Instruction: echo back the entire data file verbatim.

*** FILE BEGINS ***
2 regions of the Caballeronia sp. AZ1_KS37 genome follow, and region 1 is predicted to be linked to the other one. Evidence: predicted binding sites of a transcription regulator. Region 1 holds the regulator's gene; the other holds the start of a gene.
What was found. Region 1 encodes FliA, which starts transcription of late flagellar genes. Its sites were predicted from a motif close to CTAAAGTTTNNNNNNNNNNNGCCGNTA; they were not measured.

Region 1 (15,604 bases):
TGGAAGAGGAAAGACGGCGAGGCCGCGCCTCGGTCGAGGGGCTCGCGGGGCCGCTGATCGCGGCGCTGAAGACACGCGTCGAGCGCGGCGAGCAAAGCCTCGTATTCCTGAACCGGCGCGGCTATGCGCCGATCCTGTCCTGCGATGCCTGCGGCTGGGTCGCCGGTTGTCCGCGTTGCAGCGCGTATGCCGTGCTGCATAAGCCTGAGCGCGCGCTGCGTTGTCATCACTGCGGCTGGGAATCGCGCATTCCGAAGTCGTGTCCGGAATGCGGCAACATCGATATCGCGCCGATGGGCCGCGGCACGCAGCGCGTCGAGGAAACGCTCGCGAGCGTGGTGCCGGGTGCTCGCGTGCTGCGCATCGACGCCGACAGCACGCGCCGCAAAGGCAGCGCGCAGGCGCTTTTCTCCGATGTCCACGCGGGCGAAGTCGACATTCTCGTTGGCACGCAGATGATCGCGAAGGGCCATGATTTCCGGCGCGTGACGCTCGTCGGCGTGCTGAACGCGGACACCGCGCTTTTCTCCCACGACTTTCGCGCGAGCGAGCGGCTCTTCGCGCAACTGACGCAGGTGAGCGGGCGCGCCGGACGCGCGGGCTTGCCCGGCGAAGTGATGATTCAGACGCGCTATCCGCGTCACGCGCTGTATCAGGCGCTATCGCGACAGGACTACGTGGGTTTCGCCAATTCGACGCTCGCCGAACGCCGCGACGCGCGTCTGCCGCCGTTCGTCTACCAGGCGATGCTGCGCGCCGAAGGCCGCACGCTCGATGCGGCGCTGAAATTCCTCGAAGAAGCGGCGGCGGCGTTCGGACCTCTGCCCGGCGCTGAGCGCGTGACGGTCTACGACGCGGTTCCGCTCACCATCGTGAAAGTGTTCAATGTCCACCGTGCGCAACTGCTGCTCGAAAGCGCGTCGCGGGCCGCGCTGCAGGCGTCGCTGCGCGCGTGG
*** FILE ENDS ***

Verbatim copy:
2 regions of the Caballeronia sp. AZ1_KS37 genome follow, and region 1 is predicted to be linked to the other one. Evidence: predicted binding sites of a transcription regulator. Region 1 holds the regulator's gene; the other holds the start of a gene.
What was found. Region 1 encodes FliA, which starts transcription of late flagellar genes. Its sites were predicted from a motif close to CTAAAGTTTNNNNNNNNNNNGCCGNTA; they were not measured.

Region 1 (15,604 bases):
TGGAAGAGGAAAGACGGCGAGGCCGCGCCTCGGTCGAGGGGCTCGCGGGGCCGCTGATCGCGGCGCTGAAGACACGCGTCGAGCGCGGCGAGCAAAGCCTCGTATTCCTGAACCGGCGCGGCTATGCGCCGATCCTGTCCTGCGATGCCTGCGGCTGGGTCGCCGGTTGTCCGCGTTGCAGCGCGTATGCCGTGCTGCATAAGCCTGAGCGCGCGCTGCGTTGTCATCACTGCGGCTGGGAATCGCGCATTCCGAAGTCGTGTCCGGAATGCGGCAACATCGATATCGCGCCGATGGGCCGCGGCACGCAGCGCGTCGAGGAAACGCTCGCGAGCGTGGTGCCGGGTGCTCGCGTGCTGCGCATCGACGCCGACAGCACGCGCCGCAAAGGCAGCGCGCAGGCGCTTTTCTCCGATGTCCACGCGGGCGAAGTCGACATTCTCGTTGGCACGCAGATGATCGCGAAGGGCCATGATTTCCGGCGCGTGACGCTCGTCGGCGTGCTGAACGCGGACACCGCGCTTTTCTCCCACGACTTTCGCGCGAGCGAGCGGCTCTTCGCGCAACTGACGCAGGTGAGCGGGCGCGCCGGACGCGCGGGCTTGCCCGGCGAAGTGATGATTCAGACGCGCTATCCGCGTCACGCGCTGTATCAGGCGCTATCGCGACAGGACTACGTGGGTTTCGCCAATTCGACGCTCGCCGAACGCCGCGACGCGCGTCTGCCGCCGTTCGTCTACCAGGCGATGCTGCGCGCCGAAGGCCGCACGCTCGATGCGGCGCTGAAATTCCTCGAAGAAGCGGCGGCGGCGTTCGGACCTCTGCCCGGCGCTGAGCGCGTGACGGTCTACGACGCGGTTCCGCTCACCATCGTGAAAGTGTTCAATGTCCACCGTGCGCAACTGCTGCTCGAAAGCGCGTCGCGGGCCGCGCTGCAGGCGTCGCTGCGCGCGTGG